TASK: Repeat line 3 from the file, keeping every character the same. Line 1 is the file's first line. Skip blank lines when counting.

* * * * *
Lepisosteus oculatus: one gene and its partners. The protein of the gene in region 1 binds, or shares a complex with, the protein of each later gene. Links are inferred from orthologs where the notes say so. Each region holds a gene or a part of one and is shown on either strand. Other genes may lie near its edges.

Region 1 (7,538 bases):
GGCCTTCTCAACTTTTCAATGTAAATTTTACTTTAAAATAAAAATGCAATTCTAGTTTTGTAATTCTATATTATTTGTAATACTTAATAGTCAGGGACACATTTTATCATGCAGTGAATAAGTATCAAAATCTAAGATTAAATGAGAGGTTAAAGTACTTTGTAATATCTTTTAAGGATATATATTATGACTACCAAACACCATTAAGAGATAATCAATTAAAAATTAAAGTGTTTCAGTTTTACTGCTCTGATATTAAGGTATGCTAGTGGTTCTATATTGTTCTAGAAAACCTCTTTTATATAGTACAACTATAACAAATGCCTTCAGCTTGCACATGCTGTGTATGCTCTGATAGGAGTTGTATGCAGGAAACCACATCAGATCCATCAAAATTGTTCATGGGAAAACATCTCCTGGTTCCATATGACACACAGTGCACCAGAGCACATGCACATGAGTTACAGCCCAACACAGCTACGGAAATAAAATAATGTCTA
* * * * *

GGCCTTCTCAACTTTTCAATGTAAATTTTACTTTAAAATAAAAATGCAATTCTAGTTTTGTAATTCTATATTATTTGTAATACTTAATAGTCAGGGACACATTTTATCATGCAGTGAATAAGTATCAAAATCTAAGATTAAATGAGAGGTTAAAGTACTTTGTAATATCTTTTAAGGATATATATTATGACTACCAAACACCATTAAGAGATAATCAATTAAAAATTAAAGTGTTTCAGTTTTACTGCTCTGATATTAAGGTATGCTAGTGGTTCTATATTGTTCTAGAAAACCTCTTTTATATAGTACAACTATAACAAATGCCTTCAGCTTGCACATGCTGTGTATGCTCTGATAGGAGTTGTATGCAGGAAACCACATCAGATCCATCAAAATTGTTCATGGGAAAACATCTCCTGGTTCCATATGACACACAGTGCACCAGAGCACATGCACATGAGTTACAGCCCAACACAGCTACGGAAATAAAATAATGTCTA